Earlier this month, we called on Congress to raise the minimum wage on 10/10 (October 10), by passing The Fair Minimum Wage Act (H.R 1010) and The Minimum Wage Fairness Act (S. 1737), two bills that would increase the minimum wage from $7.25/hour to $10.10/hour through a series of gradual increases.
Yet even though Congress is on recess until November 12, this absence does not mean that individuals are no longer fighting to combat economic inequality. As the conversation on increasing the minimum wage moves from the federal level to the states, there are four measures on the ballot this November that would raise the wage..
By Rabbi Matthew Soffer
When I read the language Question 4 (a ballot question to ensure earned sick time in the Commonwealth), and I contemplate how Jewish values relate, I’m drawn particularly to that fundamental paradigm of home vs. exile, which is so central to Judaism. Obviously, the emergence of the State of Israel gave physical, geographical shape to that exile/home binary, but fundamentally we know that exile vs. home is a metaphysical issue. That our tradition demands that we recognize exile when we see it, that we mourn over it, and that we fight to come home.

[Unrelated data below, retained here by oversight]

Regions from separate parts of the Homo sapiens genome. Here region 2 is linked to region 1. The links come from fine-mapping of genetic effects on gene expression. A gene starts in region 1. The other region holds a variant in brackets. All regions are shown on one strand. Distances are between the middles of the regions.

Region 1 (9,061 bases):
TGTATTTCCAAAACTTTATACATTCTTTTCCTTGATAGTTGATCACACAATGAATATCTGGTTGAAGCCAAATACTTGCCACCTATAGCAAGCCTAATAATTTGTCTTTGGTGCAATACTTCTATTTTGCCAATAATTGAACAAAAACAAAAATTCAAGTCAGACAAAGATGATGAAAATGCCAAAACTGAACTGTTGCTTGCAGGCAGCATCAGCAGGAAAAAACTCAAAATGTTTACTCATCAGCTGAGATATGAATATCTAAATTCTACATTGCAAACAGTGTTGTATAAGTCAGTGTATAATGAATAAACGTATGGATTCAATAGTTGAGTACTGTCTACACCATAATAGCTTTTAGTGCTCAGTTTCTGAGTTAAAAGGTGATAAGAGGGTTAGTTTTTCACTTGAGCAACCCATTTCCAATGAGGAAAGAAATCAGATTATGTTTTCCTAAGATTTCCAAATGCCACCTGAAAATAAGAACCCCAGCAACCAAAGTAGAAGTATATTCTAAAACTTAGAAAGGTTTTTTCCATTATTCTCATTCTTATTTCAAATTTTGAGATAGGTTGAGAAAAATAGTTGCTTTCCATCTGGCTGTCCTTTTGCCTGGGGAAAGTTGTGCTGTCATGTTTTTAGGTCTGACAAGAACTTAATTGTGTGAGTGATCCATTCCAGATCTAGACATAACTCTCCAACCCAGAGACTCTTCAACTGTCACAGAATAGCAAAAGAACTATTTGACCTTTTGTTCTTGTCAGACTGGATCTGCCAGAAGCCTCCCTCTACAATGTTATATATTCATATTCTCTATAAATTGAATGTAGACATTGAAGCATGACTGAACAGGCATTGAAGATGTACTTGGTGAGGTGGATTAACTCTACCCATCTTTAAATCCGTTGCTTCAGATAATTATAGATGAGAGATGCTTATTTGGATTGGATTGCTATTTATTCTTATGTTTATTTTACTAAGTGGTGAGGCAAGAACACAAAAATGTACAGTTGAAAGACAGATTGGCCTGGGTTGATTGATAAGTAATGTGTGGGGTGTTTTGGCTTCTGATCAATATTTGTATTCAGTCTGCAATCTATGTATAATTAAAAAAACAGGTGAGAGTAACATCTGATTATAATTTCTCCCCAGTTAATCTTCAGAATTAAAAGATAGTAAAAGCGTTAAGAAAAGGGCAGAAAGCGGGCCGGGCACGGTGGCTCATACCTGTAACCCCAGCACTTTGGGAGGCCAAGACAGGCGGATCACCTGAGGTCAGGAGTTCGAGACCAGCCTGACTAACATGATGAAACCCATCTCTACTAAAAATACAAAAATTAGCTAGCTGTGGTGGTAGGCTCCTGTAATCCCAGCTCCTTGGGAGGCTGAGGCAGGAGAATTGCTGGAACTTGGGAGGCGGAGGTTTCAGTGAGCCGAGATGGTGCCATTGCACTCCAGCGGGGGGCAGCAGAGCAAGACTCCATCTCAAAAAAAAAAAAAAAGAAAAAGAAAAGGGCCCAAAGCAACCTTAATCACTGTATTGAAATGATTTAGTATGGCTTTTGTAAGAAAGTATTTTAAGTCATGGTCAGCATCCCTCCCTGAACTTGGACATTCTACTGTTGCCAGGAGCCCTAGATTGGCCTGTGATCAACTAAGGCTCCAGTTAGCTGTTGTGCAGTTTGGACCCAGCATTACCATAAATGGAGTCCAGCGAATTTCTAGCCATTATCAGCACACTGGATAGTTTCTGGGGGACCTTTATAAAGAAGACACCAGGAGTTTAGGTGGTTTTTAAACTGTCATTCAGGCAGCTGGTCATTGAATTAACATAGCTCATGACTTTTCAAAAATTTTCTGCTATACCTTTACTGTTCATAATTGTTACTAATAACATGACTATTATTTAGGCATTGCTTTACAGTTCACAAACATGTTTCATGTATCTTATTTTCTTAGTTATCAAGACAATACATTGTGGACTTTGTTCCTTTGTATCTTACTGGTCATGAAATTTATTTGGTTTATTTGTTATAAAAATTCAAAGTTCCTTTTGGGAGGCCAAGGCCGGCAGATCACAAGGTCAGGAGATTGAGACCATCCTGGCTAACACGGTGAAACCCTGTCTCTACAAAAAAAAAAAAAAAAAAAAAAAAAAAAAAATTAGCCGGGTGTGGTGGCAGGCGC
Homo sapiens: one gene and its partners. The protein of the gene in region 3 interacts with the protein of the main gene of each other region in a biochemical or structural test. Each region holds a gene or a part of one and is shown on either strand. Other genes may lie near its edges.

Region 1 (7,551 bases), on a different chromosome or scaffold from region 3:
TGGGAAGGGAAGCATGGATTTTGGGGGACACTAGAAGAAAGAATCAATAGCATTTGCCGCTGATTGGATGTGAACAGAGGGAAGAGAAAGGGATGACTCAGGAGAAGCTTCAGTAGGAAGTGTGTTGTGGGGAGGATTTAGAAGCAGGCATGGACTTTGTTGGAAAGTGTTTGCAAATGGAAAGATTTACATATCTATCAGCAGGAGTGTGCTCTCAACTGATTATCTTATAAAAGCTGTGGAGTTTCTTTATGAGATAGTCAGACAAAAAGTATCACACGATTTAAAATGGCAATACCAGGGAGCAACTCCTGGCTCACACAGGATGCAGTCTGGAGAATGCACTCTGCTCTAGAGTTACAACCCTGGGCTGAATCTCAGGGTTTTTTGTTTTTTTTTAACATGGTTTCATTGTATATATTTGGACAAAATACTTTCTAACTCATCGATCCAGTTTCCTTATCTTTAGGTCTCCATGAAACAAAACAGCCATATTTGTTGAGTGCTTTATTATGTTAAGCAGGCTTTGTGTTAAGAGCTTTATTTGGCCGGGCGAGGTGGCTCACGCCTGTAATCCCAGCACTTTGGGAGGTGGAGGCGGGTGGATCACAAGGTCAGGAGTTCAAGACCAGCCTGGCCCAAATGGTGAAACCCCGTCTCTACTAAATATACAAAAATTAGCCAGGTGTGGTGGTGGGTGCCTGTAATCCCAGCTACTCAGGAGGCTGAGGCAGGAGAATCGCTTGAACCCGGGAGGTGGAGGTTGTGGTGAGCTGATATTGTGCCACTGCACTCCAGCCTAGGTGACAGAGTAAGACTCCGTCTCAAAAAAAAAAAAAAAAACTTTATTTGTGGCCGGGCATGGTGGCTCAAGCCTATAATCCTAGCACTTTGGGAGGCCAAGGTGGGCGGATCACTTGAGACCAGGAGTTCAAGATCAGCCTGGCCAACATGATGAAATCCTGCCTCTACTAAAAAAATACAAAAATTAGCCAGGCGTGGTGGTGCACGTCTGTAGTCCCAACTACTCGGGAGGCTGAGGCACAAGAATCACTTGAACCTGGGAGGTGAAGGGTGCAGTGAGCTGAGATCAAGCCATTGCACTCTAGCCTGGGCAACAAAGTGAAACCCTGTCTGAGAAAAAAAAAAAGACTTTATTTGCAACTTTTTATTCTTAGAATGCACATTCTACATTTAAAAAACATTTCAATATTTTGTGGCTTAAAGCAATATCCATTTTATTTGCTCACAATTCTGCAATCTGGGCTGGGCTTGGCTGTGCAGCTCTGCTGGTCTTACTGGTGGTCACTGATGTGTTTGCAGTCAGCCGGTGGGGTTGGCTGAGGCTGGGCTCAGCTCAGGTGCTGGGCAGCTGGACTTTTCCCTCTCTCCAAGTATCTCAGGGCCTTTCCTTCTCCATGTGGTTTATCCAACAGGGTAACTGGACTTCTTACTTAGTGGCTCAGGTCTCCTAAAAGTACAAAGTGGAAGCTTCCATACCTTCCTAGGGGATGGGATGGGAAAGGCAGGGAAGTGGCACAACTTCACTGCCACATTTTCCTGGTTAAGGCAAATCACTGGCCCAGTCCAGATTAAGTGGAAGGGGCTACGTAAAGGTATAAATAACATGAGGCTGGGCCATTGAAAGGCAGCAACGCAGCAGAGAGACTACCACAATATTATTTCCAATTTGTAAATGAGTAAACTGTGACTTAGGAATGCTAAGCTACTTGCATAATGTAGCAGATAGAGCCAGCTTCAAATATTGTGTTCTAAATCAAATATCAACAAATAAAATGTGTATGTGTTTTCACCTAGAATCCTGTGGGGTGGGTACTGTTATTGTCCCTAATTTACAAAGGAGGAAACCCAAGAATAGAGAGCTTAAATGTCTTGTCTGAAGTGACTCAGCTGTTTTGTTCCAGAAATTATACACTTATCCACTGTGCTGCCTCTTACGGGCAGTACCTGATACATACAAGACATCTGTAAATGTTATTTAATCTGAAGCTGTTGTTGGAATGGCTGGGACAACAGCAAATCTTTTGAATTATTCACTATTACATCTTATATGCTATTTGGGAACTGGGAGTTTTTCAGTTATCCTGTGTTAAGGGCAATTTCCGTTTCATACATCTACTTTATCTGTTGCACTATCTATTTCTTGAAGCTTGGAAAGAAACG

From the literal exiles of 586 BCE to 70CE, and in the Rabbinic Period when the bayit (the home), the dinner table to be more specific, according to one Talmudic voice, replaced the altar in the Temple: fighting to come home, in our tradition, is “how we roll.”